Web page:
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South Georgian Diving Petrels - Student Update

Ecology, breeding biology and conservation status of the South Georgian Diving Petrels (Pelecanoides georgicus) on Codfish Island (Whenua Hou), New Zealand

 Johannes H. Fischer, School of Biological Sciences, Victoria University of Wellington

 The South Georgian Diving Petrel (Pelecanoides georgicus;SGDP hereafter) is a burrow-breeding Procellariiformes with a circumpolar distribution across the southern oceans and is currently considered “Least Concern” by the IUCN. In New Zealand, however, the SGDP has declined steeply due to a combination of predation by introduced species and habitat destruction. Subsequently the species became extinct on the South Island, Stewart Island, Auckland Islands and Chatham Islands. The only remaining New Zealand breeding population persists in the dunes of the Sealers Bay, Codfish Island (Whenua Hou), with a population size of 150 adults at most. Therefore, the species is considered “Threatened - Nationally Critical” by the New Zealand Threat Classification System. As this highly-threatened population is the only New Zealand Procellariiformes that specializes in breeding in coastal dunes, the Coastal Restoration Trust of New Zealand supported my research project aimed at better understanding the threats and population trends of the SGDP on Codfish Island. The proposed aims of this study were:

  • Continued assessment of nest site characteristics critical to the SGDP on Codfish Island
  • Assessment of population dynamics and trends of the SGDP on Codfish Island
  • Assessment of the breeding biology of the SGDP on Codfish Island

Analysis of explanatory variables that potentially affect nest site selection in SGDPs on Codfish Island using a theoretic information criterion (AICC) showed that their nesting habitat are mobile, steep, north-eastern (seaward) facing dunes no further than 20 m from the sea. In addition, the interactions between the distance to the sea and physical aspects of the dunes, as well as the interaction between plant cover and the physical aspects of the dunes proved important. Surprisingly nest site selection by SGDPs is not dictated by the presence of invasive plant species (as opposed to the indications given by preliminary results), nor by the presence of conspecifics, Common Diving Petrels (P. urinatrix; CDP), or Sooty Shearwaters (Puffinus griseus). However, four burrows showing changes in occupancy suggest that CDPs may directly compete for burrow sites with SGDPs. More importantly, the preferred nesting habitat thus renders this Nationally Critical species extremely vulnerable to effects from stochastic events (e.g., storms and storm surges) during the breeding season. These results have been written up as a formal publication.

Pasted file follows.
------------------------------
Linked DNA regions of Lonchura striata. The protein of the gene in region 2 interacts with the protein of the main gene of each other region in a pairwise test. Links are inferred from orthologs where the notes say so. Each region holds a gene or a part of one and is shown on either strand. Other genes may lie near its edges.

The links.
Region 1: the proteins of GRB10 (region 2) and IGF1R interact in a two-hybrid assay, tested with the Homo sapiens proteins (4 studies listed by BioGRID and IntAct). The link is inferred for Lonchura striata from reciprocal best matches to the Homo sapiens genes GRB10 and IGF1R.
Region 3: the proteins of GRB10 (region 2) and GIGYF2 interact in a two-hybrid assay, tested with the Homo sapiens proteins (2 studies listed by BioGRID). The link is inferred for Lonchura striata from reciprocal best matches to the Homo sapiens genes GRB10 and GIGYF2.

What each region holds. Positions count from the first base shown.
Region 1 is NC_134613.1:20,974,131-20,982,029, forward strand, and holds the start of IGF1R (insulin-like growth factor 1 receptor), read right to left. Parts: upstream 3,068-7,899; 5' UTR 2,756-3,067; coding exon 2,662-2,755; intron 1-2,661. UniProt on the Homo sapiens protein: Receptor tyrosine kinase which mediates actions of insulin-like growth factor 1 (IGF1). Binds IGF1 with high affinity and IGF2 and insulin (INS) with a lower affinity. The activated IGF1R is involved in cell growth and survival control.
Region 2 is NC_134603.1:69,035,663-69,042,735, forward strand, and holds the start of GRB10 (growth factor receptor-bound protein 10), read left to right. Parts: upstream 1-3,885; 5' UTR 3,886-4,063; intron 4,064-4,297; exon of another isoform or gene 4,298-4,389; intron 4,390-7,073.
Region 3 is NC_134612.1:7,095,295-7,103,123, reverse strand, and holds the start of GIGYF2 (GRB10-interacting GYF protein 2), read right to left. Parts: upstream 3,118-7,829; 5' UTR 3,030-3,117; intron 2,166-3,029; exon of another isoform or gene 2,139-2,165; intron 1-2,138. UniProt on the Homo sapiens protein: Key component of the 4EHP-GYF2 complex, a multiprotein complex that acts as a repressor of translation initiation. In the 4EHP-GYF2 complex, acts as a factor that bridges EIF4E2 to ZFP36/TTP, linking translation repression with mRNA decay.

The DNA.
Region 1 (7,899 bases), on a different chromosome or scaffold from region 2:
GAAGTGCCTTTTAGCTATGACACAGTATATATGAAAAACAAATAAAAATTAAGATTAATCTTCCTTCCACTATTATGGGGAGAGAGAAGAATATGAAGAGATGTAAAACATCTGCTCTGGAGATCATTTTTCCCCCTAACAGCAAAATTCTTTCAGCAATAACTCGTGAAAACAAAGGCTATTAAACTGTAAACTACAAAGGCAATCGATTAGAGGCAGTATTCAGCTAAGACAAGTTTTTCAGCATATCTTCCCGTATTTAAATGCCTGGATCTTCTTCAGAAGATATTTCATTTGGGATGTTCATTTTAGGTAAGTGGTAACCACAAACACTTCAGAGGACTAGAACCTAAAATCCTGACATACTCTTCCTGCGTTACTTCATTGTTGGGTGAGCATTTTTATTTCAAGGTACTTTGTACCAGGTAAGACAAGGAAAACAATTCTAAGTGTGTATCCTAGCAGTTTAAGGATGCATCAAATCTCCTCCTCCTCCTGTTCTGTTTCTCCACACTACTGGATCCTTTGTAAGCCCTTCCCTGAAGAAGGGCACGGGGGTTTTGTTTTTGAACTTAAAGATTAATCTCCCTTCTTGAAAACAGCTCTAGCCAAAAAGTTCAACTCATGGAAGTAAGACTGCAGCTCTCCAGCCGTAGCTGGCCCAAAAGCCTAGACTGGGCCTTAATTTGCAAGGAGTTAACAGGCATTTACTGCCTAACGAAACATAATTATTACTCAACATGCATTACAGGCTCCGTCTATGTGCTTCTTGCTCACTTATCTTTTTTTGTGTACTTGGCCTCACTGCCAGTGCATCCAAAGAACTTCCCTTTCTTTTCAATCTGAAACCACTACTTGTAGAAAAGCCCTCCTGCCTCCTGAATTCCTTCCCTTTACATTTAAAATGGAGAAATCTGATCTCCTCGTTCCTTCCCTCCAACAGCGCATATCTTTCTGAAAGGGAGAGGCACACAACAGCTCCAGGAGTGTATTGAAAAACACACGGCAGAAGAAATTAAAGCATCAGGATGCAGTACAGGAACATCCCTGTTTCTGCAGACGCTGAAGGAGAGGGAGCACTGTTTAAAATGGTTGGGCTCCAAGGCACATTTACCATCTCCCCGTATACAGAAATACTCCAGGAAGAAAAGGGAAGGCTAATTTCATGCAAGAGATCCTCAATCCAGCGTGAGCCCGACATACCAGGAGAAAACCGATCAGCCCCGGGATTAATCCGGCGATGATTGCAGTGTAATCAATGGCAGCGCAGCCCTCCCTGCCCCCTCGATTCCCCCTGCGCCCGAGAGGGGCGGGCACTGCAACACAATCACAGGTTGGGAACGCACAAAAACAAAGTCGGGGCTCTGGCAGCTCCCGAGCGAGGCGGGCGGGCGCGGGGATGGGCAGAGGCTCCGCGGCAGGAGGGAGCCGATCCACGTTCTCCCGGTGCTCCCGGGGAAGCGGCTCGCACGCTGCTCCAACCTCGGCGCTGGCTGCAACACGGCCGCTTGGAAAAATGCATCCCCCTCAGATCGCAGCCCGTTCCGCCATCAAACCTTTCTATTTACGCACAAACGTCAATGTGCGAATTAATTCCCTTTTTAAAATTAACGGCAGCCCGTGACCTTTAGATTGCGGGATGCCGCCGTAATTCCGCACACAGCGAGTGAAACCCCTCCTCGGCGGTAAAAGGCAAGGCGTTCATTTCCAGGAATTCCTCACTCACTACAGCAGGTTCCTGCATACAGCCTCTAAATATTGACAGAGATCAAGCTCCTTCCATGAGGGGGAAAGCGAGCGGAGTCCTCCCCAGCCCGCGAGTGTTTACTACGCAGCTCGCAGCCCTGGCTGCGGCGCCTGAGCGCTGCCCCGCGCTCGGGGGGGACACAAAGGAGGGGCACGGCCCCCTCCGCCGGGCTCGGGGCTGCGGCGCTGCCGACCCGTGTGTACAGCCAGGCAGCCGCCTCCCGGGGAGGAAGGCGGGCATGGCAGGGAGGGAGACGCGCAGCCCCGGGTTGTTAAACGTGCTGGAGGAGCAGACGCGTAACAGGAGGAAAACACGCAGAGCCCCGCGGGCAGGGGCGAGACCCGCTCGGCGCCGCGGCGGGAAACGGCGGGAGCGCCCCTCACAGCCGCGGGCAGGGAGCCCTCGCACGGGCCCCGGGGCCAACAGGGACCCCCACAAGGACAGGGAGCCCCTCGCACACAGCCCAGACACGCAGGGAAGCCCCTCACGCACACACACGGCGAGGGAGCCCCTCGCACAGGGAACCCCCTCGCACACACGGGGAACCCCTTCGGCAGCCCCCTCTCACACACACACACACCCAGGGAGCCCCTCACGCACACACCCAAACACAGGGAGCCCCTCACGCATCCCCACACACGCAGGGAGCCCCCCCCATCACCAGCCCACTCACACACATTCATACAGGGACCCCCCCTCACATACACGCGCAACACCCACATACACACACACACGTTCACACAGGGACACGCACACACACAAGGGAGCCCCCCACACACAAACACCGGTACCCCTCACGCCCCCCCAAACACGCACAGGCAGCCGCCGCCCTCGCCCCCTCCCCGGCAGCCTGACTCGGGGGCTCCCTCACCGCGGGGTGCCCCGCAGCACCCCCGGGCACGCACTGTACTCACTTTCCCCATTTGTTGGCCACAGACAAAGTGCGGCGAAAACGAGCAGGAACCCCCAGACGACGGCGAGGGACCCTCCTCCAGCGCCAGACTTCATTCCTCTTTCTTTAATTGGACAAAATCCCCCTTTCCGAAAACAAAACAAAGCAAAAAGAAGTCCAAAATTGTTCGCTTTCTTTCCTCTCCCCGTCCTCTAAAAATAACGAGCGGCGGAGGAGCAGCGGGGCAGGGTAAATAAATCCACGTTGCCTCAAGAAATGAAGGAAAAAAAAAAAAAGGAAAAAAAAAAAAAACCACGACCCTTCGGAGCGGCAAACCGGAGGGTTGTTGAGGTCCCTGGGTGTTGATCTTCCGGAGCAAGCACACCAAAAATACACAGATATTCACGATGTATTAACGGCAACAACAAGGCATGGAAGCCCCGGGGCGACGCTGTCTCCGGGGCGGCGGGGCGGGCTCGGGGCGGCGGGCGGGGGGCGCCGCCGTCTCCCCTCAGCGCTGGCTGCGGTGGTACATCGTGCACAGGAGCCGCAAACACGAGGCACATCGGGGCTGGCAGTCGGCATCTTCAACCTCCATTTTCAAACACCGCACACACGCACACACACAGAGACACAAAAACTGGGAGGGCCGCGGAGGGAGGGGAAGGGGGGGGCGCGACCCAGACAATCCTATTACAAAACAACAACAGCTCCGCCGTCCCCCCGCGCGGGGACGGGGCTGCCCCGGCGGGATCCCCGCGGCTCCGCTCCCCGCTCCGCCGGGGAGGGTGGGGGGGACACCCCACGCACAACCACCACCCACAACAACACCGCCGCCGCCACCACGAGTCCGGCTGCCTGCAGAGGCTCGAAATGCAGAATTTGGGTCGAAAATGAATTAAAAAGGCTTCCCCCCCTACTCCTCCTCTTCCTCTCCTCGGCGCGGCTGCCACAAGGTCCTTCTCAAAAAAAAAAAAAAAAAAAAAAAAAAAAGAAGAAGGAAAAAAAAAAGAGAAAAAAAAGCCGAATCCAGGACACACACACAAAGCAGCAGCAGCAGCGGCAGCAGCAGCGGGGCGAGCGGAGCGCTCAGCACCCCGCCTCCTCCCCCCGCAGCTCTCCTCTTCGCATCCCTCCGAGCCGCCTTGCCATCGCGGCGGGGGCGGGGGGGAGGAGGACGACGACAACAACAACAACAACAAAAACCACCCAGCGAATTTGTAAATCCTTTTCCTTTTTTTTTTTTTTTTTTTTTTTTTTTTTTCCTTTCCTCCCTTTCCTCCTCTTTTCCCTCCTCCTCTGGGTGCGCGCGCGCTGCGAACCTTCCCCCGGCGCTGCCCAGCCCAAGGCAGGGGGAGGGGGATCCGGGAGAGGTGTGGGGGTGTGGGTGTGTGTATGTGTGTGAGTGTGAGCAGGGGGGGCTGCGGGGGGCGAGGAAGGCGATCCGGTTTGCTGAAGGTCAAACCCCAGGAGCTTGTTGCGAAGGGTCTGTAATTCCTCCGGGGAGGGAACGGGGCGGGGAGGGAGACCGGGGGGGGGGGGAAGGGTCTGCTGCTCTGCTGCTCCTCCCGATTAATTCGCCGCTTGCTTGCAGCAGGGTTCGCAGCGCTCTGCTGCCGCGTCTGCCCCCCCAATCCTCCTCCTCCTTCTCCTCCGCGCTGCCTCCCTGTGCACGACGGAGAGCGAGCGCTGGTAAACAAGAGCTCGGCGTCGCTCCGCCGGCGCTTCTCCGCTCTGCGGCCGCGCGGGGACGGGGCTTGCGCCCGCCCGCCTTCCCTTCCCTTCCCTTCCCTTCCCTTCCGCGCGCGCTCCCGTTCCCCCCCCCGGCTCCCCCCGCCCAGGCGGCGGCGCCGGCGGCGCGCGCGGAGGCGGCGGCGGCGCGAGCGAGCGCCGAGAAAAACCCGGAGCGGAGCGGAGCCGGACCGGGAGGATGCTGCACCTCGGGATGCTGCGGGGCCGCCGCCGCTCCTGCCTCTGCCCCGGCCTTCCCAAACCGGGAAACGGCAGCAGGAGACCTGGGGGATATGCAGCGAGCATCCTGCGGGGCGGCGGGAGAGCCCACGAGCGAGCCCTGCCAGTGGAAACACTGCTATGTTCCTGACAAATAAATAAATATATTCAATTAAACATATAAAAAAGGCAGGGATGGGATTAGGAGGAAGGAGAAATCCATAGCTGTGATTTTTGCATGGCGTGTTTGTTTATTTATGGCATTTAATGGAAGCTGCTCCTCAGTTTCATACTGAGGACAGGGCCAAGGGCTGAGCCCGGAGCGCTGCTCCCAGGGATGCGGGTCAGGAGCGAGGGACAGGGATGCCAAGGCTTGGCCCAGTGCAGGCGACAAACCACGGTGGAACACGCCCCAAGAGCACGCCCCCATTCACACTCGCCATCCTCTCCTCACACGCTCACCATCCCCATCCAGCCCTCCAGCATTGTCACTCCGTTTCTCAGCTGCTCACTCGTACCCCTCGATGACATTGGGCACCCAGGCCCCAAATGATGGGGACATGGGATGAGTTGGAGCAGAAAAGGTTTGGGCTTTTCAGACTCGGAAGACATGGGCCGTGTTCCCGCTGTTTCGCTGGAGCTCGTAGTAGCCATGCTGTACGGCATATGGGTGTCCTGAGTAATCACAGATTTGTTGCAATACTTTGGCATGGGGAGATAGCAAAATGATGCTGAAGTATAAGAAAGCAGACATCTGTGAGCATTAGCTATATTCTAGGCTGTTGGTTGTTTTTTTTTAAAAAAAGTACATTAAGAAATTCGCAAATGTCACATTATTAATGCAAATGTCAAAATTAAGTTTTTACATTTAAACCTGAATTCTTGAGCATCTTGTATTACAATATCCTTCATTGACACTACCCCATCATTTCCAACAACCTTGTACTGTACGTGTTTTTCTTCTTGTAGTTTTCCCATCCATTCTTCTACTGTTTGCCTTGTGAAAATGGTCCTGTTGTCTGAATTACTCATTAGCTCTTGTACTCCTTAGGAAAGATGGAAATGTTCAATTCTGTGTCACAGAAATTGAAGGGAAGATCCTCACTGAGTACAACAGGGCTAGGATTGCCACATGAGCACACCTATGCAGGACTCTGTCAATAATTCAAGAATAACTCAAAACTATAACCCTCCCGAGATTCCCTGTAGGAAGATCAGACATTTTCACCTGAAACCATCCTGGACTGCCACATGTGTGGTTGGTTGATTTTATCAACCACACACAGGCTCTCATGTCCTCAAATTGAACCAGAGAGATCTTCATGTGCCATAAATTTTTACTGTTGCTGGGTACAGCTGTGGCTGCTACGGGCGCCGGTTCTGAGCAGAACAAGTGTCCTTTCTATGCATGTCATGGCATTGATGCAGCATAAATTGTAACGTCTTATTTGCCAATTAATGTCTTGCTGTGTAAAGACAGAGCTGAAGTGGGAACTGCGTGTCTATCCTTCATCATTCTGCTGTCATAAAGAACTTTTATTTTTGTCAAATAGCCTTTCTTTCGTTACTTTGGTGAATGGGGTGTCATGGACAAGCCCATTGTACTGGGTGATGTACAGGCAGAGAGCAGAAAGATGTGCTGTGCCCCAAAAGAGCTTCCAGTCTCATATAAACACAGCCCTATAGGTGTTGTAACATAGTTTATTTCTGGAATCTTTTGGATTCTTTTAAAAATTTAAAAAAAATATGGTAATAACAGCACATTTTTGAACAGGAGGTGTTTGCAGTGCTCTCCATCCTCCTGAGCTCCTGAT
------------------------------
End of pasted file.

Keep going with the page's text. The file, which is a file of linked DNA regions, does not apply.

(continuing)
During the 2015/2016 breeding season, 60 SGDPs were banded and these individually recognizable birds presented a unique opportunity to assess population dynamics of this species. Therefore, continued banding and recapture efforts have become a priority during the 2016/2017 breeding season. During the first field trip of the 2016/2017 breeding season (late September to early October 2016), an additional 47 SGDPs were banded. Furthermore, 31 SGDPs were recaptured (21 from 2015/2016 breeding season, 3 from 2008/2009, 4 from 2004/2005 and 1 from 2003/2004). This data will form a solid foundation for a detailed study aimed at understanding the population dynamics and trends in the SGDP. Banding and recapture efforts will continue in upcoming field trips and breeding seasons to further compile the data.

The third aim, the assessment of the breeding biology of the SGDP on Codfish Island, is crucial to enable the continued existence of this species. Unfortunately, it was not possible to deploy the required study equipment (study burrows) during the first field trip due to logistical and bureaucratic constraints. Preliminary data on the breeding biology were collected during the first field trip (by assessing body condition of birds in the hand) and these data suggest prospecting to start in September, while incubation appears to start in the first week of October. Future attempts to place study burrows are currently being considered, as well as a study trial to assess the effects of study burrows on brood-chamber conditions (e.g., temperature and humidity).

In conclusion, the smooth progress of the analysis of the nest site selection of the SGDP on Codfish Island will enable more fine-tuned conservation strategies in the future. The first SGDP field trip of the 2016/2017 breeding season was a remarkable success in terms of capture-mark-recapture efforts. In addition, future field trips may enable the study of the breeding biology of this Nationally Critical species. I am thus very grateful for the support received from the Coastal Restoration Trust of New Zealand to further our understanding of a species in such desperate need of conservation management.